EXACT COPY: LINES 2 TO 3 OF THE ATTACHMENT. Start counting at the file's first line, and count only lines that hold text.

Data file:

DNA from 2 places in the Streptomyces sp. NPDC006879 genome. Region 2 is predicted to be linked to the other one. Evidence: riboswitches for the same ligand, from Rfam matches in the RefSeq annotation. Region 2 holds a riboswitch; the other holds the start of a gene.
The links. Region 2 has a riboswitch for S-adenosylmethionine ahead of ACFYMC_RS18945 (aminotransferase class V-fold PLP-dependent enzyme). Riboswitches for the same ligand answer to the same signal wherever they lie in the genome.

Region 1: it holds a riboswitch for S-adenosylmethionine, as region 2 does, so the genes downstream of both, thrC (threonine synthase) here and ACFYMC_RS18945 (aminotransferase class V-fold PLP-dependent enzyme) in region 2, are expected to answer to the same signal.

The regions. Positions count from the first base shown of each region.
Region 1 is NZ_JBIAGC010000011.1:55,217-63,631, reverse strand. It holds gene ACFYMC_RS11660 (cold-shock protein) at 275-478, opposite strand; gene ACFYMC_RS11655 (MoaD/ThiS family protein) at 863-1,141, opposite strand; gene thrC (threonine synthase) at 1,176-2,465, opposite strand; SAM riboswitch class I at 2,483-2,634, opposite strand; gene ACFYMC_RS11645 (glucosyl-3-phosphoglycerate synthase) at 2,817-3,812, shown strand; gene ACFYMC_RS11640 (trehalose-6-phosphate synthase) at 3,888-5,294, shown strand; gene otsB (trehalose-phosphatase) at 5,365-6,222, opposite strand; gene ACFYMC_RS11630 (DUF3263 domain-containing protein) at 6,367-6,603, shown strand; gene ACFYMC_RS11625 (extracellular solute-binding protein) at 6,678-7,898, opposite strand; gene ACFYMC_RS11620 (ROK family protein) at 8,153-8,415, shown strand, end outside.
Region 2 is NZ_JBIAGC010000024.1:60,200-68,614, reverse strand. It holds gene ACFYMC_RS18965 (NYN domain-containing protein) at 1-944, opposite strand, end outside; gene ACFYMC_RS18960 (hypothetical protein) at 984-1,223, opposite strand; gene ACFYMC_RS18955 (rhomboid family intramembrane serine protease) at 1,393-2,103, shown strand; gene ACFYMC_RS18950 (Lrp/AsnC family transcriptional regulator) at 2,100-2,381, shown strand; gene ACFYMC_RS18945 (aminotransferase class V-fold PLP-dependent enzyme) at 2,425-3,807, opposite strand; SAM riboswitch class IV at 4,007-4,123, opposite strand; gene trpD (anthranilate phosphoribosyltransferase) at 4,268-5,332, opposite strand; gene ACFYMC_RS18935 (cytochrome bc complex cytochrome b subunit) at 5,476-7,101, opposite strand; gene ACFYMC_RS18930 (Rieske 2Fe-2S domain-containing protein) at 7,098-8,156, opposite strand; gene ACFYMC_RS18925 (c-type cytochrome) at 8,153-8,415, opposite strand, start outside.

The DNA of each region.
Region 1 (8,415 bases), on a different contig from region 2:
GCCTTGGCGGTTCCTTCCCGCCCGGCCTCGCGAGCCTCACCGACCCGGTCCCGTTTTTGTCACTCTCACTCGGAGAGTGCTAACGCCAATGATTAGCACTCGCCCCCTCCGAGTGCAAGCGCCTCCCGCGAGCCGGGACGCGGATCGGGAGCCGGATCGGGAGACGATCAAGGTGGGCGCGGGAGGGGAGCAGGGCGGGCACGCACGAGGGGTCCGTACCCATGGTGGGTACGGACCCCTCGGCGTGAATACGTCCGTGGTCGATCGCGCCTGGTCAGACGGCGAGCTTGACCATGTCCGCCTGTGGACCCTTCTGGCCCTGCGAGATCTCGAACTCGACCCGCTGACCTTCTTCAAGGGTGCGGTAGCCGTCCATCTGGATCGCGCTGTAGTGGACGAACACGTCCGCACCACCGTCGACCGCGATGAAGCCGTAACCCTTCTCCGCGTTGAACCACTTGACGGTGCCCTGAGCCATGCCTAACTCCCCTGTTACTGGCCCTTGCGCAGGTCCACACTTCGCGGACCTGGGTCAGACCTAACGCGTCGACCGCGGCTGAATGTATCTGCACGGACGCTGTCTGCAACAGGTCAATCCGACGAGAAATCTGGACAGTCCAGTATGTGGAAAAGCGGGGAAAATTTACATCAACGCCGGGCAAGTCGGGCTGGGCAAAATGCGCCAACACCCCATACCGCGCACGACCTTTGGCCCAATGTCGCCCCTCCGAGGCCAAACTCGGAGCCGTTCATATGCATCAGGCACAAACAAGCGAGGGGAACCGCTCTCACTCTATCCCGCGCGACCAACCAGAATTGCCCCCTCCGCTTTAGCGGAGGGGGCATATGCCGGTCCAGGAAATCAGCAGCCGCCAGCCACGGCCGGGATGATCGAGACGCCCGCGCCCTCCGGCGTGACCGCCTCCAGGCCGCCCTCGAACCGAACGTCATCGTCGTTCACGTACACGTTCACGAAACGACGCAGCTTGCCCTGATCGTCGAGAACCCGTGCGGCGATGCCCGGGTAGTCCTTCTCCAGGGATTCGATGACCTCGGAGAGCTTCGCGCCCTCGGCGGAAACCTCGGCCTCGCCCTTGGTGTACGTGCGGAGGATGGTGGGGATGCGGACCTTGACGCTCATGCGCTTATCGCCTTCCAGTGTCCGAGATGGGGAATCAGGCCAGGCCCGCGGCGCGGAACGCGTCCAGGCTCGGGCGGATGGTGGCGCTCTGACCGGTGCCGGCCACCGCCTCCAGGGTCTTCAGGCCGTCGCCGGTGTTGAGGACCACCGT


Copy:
The links. Region 2 has a riboswitch for S-adenosylmethionine ahead of ACFYMC_RS18945 (aminotransferase class V-fold PLP-dependent enzyme). Riboswitches for the same ligand answer to the same signal wherever they lie in the genome.

Region 1: it holds a riboswitch for S-adenosylmethionine, as region 2 does, so the genes downstream of both, thrC (threonine synthase) here and ACFYMC_RS18945 (aminotransferase class V-fold PLP-dependent enzyme) in region 2, are expected to answer to the same signal.